Authorities in Bangladesh reinstalled a Lady Justice statue near the country’s Supreme Court, two days after its removal following complaints by Islamist hard-liners.
Sculptor Mrinal Haque said Sunday workers put the statue back in place a few hundred meters (yards) from its original location.
Haque, who took care of the reinstallation work overnight, said he was shocked at the statue’s removal Thursday night. He said it would be less visible in its new place.
Security was tight, and officials did not allow anybody inside the court area when the statue was re-erected. A dozen people nearby chanted anti-government slogans and demanded the work be stopped.
Islamists vow new protests
The removal was to appease hard-liners who said the statue was erected last year in front of a ground used for prayers during two Islamic festivals. But it also sparked criticism and protests among liberals, cultural groups and left-wing activists.
Many have accused Prime Minister Sheikh Hasina of siding with the Islamists who are traditionally close to her rival Khaleda Zia, the opposition leader and a former prime minister. Hefazat-e-Islam, a platform of the Islamists, had welcomed the removal and vowed to wage new protests to press for removal of other sculptures on university campuses and intersections across the country.
The statue of a woman holding a scale and sword in her hands was installed in December. The statue is wrapped in a sari, a Bangladeshi revision of the usual representation, the Greek goddess Themis blindfolded and clad in a gown. Islamists oppose idol worship and consider the Lady Justice statue anti-Islamic.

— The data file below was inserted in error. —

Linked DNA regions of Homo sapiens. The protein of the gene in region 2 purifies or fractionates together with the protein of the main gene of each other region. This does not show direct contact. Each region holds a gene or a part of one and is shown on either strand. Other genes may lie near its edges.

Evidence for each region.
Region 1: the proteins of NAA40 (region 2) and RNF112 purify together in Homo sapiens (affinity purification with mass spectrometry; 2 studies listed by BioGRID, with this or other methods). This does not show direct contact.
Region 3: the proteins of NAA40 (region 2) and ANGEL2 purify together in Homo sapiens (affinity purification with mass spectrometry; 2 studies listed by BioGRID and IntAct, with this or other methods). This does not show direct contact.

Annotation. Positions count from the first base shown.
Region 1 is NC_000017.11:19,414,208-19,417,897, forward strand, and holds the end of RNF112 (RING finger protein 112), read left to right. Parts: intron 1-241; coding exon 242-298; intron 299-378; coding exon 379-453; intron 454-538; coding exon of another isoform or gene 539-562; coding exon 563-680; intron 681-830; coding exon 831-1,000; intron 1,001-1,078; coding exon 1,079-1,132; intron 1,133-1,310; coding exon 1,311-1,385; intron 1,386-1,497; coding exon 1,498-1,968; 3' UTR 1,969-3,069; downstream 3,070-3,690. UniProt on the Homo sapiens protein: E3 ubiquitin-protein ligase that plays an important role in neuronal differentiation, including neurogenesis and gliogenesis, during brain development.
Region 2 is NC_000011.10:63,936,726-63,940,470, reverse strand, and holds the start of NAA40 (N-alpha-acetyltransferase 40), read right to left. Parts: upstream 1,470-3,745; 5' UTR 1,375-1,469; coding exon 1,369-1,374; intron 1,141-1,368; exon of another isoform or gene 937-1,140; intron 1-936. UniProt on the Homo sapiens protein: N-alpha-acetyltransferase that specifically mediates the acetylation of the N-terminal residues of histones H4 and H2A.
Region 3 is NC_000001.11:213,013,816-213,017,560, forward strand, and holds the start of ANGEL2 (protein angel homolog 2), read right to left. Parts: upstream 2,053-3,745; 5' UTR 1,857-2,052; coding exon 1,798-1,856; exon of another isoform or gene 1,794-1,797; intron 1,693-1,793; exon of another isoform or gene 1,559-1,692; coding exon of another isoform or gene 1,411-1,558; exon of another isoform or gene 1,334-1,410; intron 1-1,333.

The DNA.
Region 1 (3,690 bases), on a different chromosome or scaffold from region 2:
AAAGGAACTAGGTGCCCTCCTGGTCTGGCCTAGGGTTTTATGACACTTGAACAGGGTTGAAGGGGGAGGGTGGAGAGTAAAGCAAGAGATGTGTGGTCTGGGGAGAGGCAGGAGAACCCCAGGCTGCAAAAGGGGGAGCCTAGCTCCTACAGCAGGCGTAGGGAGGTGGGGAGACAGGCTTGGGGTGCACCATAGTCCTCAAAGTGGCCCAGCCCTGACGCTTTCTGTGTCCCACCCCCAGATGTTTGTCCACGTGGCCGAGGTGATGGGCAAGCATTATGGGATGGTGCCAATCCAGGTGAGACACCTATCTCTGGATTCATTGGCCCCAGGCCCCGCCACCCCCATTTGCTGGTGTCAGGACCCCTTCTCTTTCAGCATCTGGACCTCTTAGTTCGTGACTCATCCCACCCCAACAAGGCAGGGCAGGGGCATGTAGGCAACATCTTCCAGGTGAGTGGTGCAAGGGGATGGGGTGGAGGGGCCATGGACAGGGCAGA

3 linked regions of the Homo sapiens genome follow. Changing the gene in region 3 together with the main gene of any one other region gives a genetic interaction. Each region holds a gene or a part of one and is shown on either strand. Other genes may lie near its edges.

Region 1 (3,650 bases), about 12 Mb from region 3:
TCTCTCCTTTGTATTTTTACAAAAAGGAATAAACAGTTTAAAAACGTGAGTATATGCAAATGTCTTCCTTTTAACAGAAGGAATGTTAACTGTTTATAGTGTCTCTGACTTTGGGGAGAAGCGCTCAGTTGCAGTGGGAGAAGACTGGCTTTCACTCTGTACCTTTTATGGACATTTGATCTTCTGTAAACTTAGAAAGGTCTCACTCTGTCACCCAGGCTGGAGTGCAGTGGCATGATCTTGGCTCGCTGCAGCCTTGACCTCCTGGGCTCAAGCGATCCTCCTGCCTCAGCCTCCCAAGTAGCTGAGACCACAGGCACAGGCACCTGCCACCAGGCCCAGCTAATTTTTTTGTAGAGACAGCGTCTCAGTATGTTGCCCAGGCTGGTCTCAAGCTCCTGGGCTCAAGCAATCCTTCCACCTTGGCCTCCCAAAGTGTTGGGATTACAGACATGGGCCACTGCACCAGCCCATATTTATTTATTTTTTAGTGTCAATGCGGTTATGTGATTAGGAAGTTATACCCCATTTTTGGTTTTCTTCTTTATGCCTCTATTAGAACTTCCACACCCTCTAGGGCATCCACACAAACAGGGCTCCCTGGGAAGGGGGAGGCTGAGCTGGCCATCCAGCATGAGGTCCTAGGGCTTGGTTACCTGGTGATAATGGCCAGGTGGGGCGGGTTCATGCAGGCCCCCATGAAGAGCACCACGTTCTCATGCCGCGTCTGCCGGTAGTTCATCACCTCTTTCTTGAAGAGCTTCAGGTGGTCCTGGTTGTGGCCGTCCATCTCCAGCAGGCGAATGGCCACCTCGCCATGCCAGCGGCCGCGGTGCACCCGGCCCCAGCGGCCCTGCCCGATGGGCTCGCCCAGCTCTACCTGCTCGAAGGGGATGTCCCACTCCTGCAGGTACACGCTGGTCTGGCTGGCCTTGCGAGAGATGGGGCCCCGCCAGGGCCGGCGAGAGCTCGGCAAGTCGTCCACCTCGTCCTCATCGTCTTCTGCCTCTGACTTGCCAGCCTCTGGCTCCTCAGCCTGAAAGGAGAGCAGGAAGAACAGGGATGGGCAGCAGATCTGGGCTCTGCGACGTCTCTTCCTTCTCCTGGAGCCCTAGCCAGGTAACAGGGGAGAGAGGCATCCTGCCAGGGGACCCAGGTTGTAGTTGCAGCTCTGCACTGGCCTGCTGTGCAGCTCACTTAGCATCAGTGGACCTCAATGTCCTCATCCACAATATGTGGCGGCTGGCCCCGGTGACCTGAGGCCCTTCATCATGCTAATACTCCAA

A blow to hard-liners
The reinstallation of the statue can be seen as a blow to the hard-liners who are trying to get some political mileage ahead of next general elections expected to be held in December next year.
Hefazat-e-Islam supporters have protested in front of the main mosque in Dhaka several times after the statue was erected. The group, which has a network of students from thousands of Islamic schools across the country, had threatened to launch a mass movement if the government failed to remove the statue.
In 2008, protests led to the removal of a statue of a Bangladeshi mystic poet at a road crossing near Dhaka’s airport.
The country of 160 million people is ruled by secular laws, but radical Islam has been rising.
In recent years dozens of atheists, liberal writers, bloggers and publishers and members of minority communities and foreigners have been targeted and killed.